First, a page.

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An excerpt from www.HouseOfNames.com archives copyright 2000 - 2016


The western seacoast of Scotland and the rugged Hebrides islands made up the ancient Kingdom of Dalriada, the ancestral home of the Glassock family. Glassock is a name for a person with gray hair. The surname Glass is derived from the Gaelic word glas, which means gray, however, it may also be a shortened Anglicized form of the surname MacGille Glais, which means son of the gray lad.

Glassock Early Origins



The surname Glassock was first found in Buteshire (Gaelic Siorrachd Bhid), an island region of western Scotland within the ancient Kingdom of Dl Riata, now part of the Council Area of Argyll and Bute, where they held a family seat from very ancient times, some say well before the Norman Conquest and the arrival of Duke William at Hastings in 1066 A.D.

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Glassock Spelling Variations


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Glassock Spelling Variations



Historical recordings of the name Glassock include many spelling variations. They include They are the result of repeated translations of the name from Gaelic to English and inconsistencies in spelling rules. Glass, Glas, MacGilleglas, Glasse and others.

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Glassock Early History


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Glassock Early History



This web page shows only a small excerpt of our Glassock research. Another 202 words (14 lines of text) are included under the topic Early Glassock History in all our PDF Extended History products and printed products wherever possible.

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Glassock Early Notables (pre 1700)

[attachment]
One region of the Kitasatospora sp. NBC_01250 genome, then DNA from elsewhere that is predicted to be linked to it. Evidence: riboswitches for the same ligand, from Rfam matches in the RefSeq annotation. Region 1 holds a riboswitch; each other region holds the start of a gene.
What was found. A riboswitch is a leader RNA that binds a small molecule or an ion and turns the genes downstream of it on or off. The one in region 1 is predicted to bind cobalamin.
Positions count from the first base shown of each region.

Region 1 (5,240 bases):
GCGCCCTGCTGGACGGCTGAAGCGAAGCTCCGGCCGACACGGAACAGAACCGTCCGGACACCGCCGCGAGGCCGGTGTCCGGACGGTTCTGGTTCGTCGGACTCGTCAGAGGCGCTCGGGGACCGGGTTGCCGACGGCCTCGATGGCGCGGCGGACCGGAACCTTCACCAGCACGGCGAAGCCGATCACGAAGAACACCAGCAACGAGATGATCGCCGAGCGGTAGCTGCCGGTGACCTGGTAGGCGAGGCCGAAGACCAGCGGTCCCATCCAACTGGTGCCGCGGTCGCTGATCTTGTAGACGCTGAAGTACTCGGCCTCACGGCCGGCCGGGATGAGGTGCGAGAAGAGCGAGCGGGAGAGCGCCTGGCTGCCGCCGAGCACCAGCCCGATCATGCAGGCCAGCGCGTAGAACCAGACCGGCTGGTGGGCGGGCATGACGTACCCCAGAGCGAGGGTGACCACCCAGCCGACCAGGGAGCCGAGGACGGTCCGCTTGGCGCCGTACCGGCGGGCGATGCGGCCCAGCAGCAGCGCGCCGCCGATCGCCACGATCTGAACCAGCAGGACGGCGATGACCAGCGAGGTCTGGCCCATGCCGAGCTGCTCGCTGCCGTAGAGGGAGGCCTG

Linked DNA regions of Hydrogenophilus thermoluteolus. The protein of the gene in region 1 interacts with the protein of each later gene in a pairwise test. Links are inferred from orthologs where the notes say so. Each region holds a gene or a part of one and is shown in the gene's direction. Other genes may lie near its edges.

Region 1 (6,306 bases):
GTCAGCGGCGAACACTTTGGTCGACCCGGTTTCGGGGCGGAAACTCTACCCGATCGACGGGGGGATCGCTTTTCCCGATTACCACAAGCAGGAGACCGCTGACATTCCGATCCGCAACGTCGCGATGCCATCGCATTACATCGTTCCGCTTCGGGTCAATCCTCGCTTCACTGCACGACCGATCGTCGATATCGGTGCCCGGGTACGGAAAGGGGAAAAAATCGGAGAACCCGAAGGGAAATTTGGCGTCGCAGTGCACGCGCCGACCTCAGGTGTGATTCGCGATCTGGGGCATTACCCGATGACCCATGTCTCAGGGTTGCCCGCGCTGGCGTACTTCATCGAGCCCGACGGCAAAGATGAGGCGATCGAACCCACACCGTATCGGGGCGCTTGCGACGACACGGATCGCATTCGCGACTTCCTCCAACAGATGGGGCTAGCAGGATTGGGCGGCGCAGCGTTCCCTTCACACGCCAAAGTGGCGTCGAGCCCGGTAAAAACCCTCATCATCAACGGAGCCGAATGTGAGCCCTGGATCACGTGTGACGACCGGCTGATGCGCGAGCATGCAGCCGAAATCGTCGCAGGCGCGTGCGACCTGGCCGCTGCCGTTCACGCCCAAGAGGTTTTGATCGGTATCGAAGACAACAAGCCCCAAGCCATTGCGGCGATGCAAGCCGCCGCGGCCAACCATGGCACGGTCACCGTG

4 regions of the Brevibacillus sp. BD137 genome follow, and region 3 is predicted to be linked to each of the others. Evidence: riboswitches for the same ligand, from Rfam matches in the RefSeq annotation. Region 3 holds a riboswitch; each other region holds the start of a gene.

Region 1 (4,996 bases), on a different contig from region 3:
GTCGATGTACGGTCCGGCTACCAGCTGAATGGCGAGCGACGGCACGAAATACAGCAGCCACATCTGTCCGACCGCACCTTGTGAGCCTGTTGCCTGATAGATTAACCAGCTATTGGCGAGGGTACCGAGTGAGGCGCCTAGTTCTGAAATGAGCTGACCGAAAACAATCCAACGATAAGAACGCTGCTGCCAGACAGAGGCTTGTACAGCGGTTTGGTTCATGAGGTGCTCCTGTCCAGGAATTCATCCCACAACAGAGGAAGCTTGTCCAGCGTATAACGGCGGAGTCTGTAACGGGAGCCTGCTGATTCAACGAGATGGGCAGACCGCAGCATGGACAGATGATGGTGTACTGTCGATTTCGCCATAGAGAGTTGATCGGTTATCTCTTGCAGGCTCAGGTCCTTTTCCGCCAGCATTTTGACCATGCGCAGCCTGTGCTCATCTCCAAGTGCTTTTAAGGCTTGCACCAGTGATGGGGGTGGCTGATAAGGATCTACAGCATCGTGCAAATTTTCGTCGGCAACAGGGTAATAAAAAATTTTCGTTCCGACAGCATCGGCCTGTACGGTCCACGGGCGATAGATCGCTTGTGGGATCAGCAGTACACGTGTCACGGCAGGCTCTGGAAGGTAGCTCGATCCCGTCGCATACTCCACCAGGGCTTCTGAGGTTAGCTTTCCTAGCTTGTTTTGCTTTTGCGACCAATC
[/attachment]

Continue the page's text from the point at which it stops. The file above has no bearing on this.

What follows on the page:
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Glassock Early Notables (pre 1700)



More information is included under the topic Early Glassock Notables in all our PDF Extended History products and printed products wherever possible.

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Glassock In Ireland


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Glassock In Ireland



Some of the Glassock family moved to Ireland, but this topic is not covered in this excerpt. Another 158 words (11 lines of text) about their life in Ireland is included in all our PDF Extended History products and printed products wherever possible.

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The Great Migration


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The Great Migration



Numerous Scottish settlers settled along the east coast of the colonies that would become the United States and Canada. Others traveled to the open country of the west. At the time of the American War of Independence, some remained in the United States, while those who remained loyal to the crown went north to Canada as United Empire Loyalists. The highland games and Clan societies that sprang up across North America in the 20th century have helped many Scots to recover parts of their lost traditions. Research into passenger and immigration lists has revealed some of the very first Glassocks to arrive in North America: Duncan Glass who settled in Virginia in 1651 with his wife Mary; William Glass settled in New England in 1709 with his wife, two sons and two daughters.